The NFL Still Hates ESPN’s Journalism, and John Skipper Didn’t Seem to Care

Everybody paying close attention to sports media has noticed that over the last several year’s the NFL and ESPN’s relationship with each other has deteriorated. Nevertheless, John Ourand wrote a piece in Sports Business Daily that profoundly illustrated the extent to which it has frayed, painting it almost as though this fraying was essentially goaded by former ESPN boss John Skipper, with his successor Jimmy Pitaro scrambling to salvage the wreckage.

ESPN has gotten a crappy slate of Monday Night Football games for at least the last three seasons. In 2015, THR cited sources as saying that people in Bristol believed this was retaliation for journalism and commentary during the Ray Rice fiasco. Ourand’s story indicates that the NFL has continued to be miffed by ESPN’s aggressive journalism:

During Super Bowl week in Minneapolis, NFL executives privately described the relationship as the worst they’ve ever seen. In particular, they pointed to stories on and “Outside the Lines” that they felt went out of their way to portray the NFL in a bad light.

Their complaints ranged from the number of times ESPN’s “Outside the Lines” covered the concussion issue to the number of stories from feature writers Don Van Natta and Seth Wickersham about Commissioner Roger Goodell’s salary, the league’s handling of the player protests, palace intrigue at the Patriots and the ongoing dispute between Goodell and Cowboys owner Jerry Jones.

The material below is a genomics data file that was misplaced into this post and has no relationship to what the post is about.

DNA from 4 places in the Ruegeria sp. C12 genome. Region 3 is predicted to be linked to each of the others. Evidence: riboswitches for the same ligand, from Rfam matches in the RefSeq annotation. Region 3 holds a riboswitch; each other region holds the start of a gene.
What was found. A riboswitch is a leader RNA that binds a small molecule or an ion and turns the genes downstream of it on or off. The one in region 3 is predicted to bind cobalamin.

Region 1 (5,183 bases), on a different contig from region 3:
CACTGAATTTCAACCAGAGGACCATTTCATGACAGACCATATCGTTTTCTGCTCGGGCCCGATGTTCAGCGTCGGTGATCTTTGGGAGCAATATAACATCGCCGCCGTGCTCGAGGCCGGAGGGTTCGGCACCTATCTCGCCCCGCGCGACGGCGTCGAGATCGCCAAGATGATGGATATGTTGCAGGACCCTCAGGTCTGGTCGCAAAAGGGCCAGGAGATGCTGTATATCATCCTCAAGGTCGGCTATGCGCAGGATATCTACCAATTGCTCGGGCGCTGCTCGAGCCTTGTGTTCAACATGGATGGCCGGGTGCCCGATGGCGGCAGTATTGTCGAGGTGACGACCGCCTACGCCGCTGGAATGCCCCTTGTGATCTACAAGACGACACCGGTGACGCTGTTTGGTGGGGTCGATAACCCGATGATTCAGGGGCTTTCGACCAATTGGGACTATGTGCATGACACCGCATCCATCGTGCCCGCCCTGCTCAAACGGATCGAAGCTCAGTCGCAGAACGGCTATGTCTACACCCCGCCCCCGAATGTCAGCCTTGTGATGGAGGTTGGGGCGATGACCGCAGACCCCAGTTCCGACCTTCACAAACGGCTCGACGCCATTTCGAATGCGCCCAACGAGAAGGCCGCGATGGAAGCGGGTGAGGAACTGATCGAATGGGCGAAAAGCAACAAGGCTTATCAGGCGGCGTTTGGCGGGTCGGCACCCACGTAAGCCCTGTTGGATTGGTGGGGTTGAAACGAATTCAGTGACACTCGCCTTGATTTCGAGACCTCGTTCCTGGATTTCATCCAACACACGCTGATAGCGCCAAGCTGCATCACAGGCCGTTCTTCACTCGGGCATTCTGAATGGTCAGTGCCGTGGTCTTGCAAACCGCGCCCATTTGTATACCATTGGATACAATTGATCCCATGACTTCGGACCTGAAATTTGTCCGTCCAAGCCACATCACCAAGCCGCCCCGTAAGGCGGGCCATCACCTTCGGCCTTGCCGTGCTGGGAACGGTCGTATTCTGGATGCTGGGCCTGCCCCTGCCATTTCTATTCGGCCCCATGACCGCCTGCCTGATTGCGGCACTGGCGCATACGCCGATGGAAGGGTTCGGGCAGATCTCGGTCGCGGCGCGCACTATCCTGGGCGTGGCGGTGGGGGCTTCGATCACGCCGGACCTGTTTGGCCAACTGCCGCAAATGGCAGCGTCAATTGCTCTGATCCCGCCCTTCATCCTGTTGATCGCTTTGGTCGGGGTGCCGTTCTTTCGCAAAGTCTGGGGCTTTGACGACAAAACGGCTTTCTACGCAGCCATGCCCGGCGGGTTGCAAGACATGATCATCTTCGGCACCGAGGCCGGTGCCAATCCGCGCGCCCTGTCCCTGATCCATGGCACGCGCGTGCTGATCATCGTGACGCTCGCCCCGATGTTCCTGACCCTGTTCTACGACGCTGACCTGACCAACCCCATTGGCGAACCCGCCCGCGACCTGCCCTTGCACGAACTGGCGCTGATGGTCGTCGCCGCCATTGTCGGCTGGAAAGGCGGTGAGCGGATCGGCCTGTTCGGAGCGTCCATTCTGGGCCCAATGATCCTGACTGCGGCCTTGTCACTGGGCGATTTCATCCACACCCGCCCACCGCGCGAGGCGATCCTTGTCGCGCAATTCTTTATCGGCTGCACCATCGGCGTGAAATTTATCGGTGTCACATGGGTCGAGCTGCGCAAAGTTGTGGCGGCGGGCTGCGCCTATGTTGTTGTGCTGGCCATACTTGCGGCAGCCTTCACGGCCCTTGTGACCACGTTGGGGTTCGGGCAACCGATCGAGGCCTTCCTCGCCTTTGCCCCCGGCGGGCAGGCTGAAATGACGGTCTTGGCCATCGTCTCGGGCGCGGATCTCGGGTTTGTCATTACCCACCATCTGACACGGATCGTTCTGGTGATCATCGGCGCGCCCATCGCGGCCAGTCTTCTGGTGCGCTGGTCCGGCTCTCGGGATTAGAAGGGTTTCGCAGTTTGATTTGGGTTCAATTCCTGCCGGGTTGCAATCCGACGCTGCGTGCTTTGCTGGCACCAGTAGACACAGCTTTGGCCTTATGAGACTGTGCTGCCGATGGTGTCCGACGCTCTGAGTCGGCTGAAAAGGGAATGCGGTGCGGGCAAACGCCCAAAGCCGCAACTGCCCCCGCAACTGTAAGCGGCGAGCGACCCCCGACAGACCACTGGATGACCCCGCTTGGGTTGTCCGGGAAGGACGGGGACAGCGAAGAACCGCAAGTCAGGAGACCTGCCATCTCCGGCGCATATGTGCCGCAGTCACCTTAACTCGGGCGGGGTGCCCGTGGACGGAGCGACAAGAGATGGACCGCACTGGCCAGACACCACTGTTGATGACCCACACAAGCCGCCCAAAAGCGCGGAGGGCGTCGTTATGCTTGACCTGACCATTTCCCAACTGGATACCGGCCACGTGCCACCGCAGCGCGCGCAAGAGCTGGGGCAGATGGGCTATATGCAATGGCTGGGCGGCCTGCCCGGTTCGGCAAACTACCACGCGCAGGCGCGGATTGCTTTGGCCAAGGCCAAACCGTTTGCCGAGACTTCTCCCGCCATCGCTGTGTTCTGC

And Skipper was either unable or unwilling to do damage control:

In the past, ESPN had executives in place who could mollify the NFL. Over the past two years, though, ESPN did not. Skipper did not engage with the people who matter at the NFL, like Goodell and Brian Rolapp, executive vice president of media, sources said. Skipper, who was known to favor basketball and his relationship with Adam Silver over the NFL and its leaders, never fully engaged in the partnership. He did not socialize with or develop close ties to influential owners, like Patriots owner Robert Kraft and the Cowboys’ Jones. It seemed like the folksy Southerner had little in common with the people at the top of the NFL.

Pretty clearly, ESPN has cozied up to Adam Silver and the NBA in recent years. They paid about triple the rights fees in the new deal, in part to keep Fox Sports away from the package and in part because the league is chock full of recognizable stars. In the all-hands-on-deck summit where Skipper addressed nearly all of ESPN’s employees shortly before his abrupt resignation, observers recall the NBA being discussed in proportion to the NFL at a ratio of around 15-1.

We knew back in October that Skipper’s ESPN was strongly considering not renewing its Monday Night Football package when Jim Miller broached the topic, noting a) that ESPN had negotiated its cable affiliate fees — which total over $ 100 a year for subscribers when you combine ESPN and ESPN2, and b) that ESPN would take the $ 1.9 billion it paid the NFL in annual fees and go on a reinvestment spree that could include a combination of the MLB playoffs, NHL, and Big 12 and SEC football.

Even with the much publicized ratings attrition, the NFL remains by far the most popular sports in America. ESPN would still need to fork over a half-billion dollars or so for the highlights rights, but they would be armed with a war-chest to acquire other sports rights if they no longer had to pay the NFL $ 1.9 billion.

Could the NFL make up that remaining $ 1.4 billion? Perhaps FS1 could get involved with MNF, or maybe the ATT/Time Warner merger goes through by that time and Turner Sports would make a bid. But, it’s hard to envision a scenario where the NFL takes MNF and puts it exclusively on a streaming package.

For the time being, it sounds like Jimmy Pitaro is attempting to salvage the relationship, because even in a diminished state MNF is a big factor in cable affiliate fees, and it’s not as though those other live rights won’t have competing bidders.

However, it would be fascinating to see what happens with both ESPN and the NFL if ESPN relinquished the rights. Will we get that opportunity?

The Big Lead